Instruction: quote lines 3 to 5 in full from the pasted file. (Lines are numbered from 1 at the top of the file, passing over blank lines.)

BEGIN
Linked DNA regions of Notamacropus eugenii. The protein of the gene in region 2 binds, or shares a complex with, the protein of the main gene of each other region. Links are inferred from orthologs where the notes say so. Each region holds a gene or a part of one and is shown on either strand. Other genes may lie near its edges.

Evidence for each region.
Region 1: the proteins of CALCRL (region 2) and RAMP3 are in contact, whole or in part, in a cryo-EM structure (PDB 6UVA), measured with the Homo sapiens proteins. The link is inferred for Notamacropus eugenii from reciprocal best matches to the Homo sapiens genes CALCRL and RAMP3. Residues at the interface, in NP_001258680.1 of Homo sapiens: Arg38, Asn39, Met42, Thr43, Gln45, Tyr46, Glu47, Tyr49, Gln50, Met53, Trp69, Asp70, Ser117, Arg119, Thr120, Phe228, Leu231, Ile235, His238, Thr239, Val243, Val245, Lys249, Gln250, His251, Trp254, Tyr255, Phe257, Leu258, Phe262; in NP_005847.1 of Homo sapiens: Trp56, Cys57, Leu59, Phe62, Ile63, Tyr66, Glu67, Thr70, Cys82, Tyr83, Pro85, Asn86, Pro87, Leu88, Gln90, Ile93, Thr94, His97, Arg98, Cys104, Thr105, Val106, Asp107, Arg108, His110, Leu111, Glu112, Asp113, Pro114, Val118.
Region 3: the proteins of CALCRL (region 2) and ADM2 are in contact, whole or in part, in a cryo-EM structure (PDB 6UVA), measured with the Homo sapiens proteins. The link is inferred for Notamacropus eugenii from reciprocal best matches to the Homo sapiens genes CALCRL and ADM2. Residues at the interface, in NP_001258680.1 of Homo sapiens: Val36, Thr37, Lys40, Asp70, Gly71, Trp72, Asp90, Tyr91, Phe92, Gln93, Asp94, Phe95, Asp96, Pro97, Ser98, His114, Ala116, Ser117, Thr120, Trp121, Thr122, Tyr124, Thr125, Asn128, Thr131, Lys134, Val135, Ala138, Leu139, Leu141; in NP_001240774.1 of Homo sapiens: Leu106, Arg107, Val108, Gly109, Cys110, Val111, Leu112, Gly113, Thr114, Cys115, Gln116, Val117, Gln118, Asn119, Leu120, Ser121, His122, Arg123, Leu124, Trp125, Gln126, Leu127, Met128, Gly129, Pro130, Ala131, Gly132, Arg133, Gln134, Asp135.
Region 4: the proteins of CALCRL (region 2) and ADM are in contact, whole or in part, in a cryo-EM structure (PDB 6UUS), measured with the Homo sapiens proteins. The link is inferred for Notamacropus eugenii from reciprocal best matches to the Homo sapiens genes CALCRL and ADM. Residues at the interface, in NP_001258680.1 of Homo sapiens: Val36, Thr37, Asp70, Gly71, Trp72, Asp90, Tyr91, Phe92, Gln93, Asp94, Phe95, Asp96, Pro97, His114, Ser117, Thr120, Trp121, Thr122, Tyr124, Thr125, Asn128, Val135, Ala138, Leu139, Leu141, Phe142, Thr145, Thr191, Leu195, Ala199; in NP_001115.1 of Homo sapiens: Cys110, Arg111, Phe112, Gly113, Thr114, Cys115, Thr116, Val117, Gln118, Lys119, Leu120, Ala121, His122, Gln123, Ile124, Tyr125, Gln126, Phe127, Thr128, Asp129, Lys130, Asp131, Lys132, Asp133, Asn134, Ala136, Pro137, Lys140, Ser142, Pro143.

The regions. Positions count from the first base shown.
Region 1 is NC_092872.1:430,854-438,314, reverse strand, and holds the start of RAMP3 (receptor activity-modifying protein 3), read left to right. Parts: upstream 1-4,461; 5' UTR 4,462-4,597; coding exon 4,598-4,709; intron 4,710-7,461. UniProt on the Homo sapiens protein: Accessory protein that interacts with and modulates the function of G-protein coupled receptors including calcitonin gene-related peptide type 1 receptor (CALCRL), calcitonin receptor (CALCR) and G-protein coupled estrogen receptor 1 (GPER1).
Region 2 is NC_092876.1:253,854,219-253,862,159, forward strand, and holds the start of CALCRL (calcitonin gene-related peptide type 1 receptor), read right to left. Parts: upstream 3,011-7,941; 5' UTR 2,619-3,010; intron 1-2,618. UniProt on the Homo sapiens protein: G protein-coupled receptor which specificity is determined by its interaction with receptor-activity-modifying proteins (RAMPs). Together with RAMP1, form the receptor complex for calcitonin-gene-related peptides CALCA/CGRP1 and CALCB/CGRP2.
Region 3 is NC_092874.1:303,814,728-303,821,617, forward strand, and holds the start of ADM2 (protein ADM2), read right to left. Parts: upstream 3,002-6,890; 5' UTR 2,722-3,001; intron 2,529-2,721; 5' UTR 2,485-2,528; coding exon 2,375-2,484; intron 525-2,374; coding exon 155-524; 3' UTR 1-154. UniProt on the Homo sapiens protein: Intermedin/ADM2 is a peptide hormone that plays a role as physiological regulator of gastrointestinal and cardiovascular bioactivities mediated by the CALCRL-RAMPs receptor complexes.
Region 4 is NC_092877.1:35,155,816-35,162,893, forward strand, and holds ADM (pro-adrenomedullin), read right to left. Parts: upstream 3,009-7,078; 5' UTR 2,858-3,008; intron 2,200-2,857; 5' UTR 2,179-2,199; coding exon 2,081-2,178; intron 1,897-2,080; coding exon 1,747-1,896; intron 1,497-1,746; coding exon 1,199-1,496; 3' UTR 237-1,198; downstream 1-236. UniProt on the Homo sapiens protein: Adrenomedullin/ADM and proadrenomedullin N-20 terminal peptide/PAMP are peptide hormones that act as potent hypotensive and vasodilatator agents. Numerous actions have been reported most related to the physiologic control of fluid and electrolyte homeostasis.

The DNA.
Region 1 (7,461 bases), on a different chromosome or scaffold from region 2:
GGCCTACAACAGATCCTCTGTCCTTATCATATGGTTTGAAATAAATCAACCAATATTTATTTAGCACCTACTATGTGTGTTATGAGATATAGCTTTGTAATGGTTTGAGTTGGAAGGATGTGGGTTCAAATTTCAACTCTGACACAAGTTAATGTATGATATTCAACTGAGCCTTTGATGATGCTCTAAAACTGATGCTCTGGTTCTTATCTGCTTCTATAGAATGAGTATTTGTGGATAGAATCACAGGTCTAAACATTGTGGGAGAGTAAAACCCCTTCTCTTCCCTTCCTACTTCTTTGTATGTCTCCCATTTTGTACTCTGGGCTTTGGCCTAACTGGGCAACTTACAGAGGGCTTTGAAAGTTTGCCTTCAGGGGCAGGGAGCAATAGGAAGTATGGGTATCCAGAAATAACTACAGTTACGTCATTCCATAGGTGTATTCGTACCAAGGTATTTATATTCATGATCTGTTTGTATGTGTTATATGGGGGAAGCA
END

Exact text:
Region 1: the proteins of CALCRL (region 2) and RAMP3 are in contact, whole or in part, in a cryo-EM structure (PDB 6UVA), measured with the Homo sapiens proteins. The link is inferred for Notamacropus eugenii from reciprocal best matches to the Homo sapiens genes CALCRL and RAMP3. Residues at the interface, in NP_001258680.1 of Homo sapiens: Arg38, Asn39, Met42, Thr43, Gln45, Tyr46, Glu47, Tyr49, Gln50, Met53, Trp69, Asp70, Ser117, Arg119, Thr120, Phe228, Leu231, Ile235, His238, Thr239, Val243, Val245, Lys249, Gln250, His251, Trp254, Tyr255, Phe257, Leu258, Phe262; in NP_005847.1 of Homo sapiens: Trp56, Cys57, Leu59, Phe62, Ile63, Tyr66, Glu67, Thr70, Cys82, Tyr83, Pro85, Asn86, Pro87, Leu88, Gln90, Ile93, Thr94, His97, Arg98, Cys104, Thr105, Val106, Asp107, Arg108, His110, Leu111, Glu112, Asp113, Pro114, Val118.
Region 3: the proteins of CALCRL (region 2) and ADM2 are in contact, whole or in part, in a cryo-EM structure (PDB 6UVA), measured with the Homo sapiens proteins. The link is inferred for Notamacropus eugenii from reciprocal best matches to the Homo sapiens genes CALCRL and ADM2. Residues at the interface, in NP_001258680.1 of Homo sapiens: Val36, Thr37, Lys40, Asp70, Gly71, Trp72, Asp90, Tyr91, Phe92, Gln93, Asp94, Phe95, Asp96, Pro97, Ser98, His114, Ala116, Ser117, Thr120, Trp121, Thr122, Tyr124, Thr125, Asn128, Thr131, Lys134, Val135, Ala138, Leu139, Leu141; in NP_001240774.1 of Homo sapiens: Leu106, Arg107, Val108, Gly109, Cys110, Val111, Leu112, Gly113, Thr114, Cys115, Gln116, Val117, Gln118, Asn119, Leu120, Ser121, His122, Arg123, Leu124, Trp125, Gln126, Leu127, Met128, Gly129, Pro130, Ala131, Gly132, Arg133, Gln134, Asp135.
Region 4: the proteins of CALCRL (region 2) and ADM are in contact, whole or in part, in a cryo-EM structure (PDB 6UUS), measured with the Homo sapiens proteins. The link is inferred for Notamacropus eugenii from reciprocal best matches to the Homo sapiens genes CALCRL and ADM. Residues at the interface, in NP_001258680.1 of Homo sapiens: Val36, Thr37, Asp70, Gly71, Trp72, Asp90, Tyr91, Phe92, Gln93, Asp94, Phe95, Asp96, Pro97, His114, Ser117, Thr120, Trp121, Thr122, Tyr124, Thr125, Asn128, Val135, Ala138, Leu139, Leu141, Phe142, Thr145, Thr191, Leu195, Ala199; in NP_001115.1 of Homo sapiens: Cys110, Arg111, Phe112, Gly113, Thr114, Cys115, Thr116, Val117, Gln118, Lys119, Leu120, Ala121, His122, Gln123, Ile124, Tyr125, Gln126, Phe127, Thr128, Asp129, Lys130, Asp131, Lys132, Asp133, Asn134, Ala136, Pro137, Lys140, Ser142, Pro143.